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Our third interview as we countdown to TheStadiumBusiness Tech Day – Twickenham 5th April, takes a look behind the stadium’s retail and merchandising operations – and how the impact of technology is delivering improvements.

We caught up with Andy Ward, Licensing & Marketing Manager, Rugby Football Union.

Andy has witnessed a lot of change at RFU over the last decade

Andy, please give me a brief career summary plus your main responsibilities for the RFU.

My career started at Woolworths working across a variety of categories from confectionary to stationery in buying and merchandising roles. Moving to Toys R Us, I extended my buying career working on most categories within Kids R Us and Babies R Us.

The operation at RFU was very different when I joined 10 years ago. The role was limited to retail – bricks and mortar and licensing the use of the Rose logo.

Today, the role has expanded to include delivering the kit deal for the teams, negotiating and managing our photography, print and resources requirements. I also sit on the board of Ref!Link (the radio link for fans to hear referee calls) and managing the growing Museum and Tours business.

Take me through the journey of cash to contactless.

Contactless was driven by a PCI requirement. Across the stadium we were using paper orders to process hospitality merchandise sales through catalogues. By looking at a complete solution across all our requirements and ensuring that all systems were joined up, we put in contactless PEDS across our estate. This is more beneficial from an F&B perspective. The current spending cap of £30 limits its use in retail but it has future-proofed our stores. As this limit increases and allows us to accept other developing payment solutions e.g. ApplePay, Android solutions.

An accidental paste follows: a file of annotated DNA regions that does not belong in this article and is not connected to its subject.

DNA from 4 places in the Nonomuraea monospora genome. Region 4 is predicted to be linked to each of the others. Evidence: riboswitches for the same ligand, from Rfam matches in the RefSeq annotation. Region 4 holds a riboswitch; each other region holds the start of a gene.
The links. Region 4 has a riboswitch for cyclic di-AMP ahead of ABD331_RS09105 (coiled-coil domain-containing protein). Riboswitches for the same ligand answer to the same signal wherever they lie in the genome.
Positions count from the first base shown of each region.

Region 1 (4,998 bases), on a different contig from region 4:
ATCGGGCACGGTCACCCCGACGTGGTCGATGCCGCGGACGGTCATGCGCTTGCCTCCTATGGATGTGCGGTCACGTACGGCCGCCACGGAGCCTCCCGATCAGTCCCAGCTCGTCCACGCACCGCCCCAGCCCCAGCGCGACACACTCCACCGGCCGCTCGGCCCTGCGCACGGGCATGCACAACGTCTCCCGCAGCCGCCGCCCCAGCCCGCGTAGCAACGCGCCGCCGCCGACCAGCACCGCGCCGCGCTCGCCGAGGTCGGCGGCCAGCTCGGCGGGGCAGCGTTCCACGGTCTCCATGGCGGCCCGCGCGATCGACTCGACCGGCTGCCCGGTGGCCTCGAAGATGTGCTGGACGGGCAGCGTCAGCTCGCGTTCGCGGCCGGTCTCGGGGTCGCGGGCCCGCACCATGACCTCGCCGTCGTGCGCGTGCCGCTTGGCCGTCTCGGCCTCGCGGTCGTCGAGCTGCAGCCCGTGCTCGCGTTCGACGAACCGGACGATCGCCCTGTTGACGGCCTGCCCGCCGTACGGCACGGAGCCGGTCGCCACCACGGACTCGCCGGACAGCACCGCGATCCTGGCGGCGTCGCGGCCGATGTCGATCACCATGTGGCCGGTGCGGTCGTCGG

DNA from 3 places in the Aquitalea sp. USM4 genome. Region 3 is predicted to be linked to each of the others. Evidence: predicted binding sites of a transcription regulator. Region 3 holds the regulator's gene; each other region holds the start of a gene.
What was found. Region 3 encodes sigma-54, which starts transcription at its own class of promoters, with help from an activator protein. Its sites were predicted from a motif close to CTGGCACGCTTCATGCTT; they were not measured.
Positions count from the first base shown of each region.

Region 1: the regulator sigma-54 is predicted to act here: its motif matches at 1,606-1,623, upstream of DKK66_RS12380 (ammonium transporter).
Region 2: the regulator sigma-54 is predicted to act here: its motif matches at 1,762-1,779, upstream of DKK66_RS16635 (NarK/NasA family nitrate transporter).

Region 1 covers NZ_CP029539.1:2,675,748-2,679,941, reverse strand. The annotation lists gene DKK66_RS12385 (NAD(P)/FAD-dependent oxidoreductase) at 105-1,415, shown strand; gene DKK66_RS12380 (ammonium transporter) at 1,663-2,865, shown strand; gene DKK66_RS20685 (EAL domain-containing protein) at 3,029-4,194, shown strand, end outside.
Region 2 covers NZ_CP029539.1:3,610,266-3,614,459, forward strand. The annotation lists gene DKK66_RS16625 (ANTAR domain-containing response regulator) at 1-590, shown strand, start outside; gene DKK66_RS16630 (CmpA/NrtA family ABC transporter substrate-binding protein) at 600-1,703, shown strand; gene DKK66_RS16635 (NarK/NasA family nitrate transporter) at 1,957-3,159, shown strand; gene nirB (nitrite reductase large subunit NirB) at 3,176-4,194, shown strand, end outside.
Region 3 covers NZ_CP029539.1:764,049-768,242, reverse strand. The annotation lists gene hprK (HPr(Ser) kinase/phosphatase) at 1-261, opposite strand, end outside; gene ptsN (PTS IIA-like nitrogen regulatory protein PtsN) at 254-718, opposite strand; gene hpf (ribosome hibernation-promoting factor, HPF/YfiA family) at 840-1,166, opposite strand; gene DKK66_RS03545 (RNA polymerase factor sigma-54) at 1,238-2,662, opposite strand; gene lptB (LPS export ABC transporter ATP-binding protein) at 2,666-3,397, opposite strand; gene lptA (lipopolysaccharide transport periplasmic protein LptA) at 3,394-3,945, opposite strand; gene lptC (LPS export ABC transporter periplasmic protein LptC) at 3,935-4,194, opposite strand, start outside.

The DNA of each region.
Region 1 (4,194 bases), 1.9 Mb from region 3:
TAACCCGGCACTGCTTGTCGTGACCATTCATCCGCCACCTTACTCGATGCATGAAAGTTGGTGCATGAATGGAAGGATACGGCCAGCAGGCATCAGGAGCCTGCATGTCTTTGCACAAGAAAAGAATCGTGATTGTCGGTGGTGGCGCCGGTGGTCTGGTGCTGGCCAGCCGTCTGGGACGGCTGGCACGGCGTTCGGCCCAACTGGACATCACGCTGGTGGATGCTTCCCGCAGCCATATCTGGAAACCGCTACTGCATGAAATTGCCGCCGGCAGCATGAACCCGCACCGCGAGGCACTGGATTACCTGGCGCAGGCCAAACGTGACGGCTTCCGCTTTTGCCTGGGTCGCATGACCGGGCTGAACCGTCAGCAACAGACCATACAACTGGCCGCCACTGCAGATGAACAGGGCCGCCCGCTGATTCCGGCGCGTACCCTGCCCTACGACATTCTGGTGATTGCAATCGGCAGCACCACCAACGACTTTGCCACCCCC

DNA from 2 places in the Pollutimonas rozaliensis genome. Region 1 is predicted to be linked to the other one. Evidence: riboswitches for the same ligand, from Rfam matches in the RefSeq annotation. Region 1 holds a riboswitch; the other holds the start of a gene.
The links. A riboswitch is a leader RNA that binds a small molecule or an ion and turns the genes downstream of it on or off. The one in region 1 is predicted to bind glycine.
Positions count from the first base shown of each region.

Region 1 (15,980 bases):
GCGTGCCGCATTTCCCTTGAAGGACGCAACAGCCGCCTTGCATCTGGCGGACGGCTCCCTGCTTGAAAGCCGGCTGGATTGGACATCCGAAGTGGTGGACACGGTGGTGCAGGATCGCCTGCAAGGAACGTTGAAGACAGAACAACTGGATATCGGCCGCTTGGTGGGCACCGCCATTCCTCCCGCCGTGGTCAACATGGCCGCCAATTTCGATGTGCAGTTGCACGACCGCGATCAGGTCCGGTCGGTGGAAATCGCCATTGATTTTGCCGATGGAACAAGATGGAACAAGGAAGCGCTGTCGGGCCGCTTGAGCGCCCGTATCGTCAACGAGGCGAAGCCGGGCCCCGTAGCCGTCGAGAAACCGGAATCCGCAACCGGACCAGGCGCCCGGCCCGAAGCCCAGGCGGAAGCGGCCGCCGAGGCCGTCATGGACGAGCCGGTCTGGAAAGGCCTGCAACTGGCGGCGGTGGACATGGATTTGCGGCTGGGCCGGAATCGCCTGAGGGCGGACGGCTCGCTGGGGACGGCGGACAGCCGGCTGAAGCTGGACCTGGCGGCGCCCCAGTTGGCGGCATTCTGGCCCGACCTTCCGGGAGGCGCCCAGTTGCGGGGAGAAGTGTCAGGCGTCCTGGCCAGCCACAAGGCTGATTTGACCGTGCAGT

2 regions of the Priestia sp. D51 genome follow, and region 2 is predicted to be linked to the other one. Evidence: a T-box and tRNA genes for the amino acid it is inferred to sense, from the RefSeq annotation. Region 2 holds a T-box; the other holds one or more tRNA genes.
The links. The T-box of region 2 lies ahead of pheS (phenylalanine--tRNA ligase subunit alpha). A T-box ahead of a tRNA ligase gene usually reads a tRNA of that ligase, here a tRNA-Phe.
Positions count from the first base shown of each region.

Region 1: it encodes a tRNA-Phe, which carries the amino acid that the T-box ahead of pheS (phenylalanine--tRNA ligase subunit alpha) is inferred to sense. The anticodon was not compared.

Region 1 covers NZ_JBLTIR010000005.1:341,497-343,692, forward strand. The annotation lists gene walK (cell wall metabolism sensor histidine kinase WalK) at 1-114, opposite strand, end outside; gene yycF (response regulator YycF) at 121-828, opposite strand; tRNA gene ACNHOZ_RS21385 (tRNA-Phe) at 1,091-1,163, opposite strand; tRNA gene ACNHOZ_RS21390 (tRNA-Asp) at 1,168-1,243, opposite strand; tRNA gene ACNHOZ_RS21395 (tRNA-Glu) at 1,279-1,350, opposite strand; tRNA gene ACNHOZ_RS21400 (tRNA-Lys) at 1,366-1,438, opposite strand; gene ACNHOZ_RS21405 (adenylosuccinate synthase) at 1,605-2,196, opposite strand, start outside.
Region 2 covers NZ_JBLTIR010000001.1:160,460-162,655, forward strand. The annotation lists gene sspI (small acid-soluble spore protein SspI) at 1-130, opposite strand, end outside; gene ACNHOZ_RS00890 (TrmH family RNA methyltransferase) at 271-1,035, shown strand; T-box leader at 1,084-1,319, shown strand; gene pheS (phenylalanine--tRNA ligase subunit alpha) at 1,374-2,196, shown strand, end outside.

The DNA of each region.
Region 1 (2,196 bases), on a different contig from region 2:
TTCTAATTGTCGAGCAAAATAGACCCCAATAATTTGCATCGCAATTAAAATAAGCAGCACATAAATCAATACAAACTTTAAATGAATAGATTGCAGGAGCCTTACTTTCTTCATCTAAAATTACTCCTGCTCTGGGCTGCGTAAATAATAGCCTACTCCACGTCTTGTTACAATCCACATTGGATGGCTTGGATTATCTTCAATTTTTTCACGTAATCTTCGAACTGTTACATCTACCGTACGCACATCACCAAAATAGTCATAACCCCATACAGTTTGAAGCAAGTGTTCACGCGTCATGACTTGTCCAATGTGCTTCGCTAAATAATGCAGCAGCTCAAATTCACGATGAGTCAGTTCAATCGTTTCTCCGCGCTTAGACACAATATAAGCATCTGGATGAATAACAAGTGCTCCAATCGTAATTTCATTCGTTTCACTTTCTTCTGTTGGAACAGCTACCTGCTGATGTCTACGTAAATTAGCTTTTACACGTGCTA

Twickenham’s rugby store

Let’s take a look at key areas where the new systems have helped your job.

Merchandise sales into our hospitality spaces have more than doubled and is a far more engaging process with customers. We no longer print paper catalogues, which were redundant post match. We have removed this cost and now have a tablet-based system that is more reactive, more manageable, easily changed and updated.

What are the key operational benefits?

Fewer staff and lower cost. Interactions with the customer are more immediate.

How has efficiency of staff been improved?

Orders are now automated and there’s more accuracy in delivery, with less fulfilment and payment errors. Sales are monitored in real time and we can react to trends in real time.

Any teething problems?

The biggest challenge is connectivity, via WiFi, 3G, 4G etc. We have introduced the use of wireless dongles as a back up.

What are the mid- and long-term plans for retail?

Grand opening of Twickenham’s museum tour

We are committed to ensuring our visitors and fans have the best experience. We will continue to monitor market developments and work closely with our partners to review and implement any developments where appropriate.

What are you hoping delegates will take away from the Tech Day at Twickenham?

Colleagues will gain an insight into what can be achieved by having a co-ordinated approach to the customer journey on an event day at any stadium. Our over-riding objective is to invest back into the game. The customer is the first consideration.

Our model shows what is possible if you understand the needs of your consumer and can work with all the relevant suppliers and partners in tandem.

JOIN US! Go behind the scenes of Twickenham’s technology on 5th April. Delegate passes from £195pp. Full programme and booking link here.

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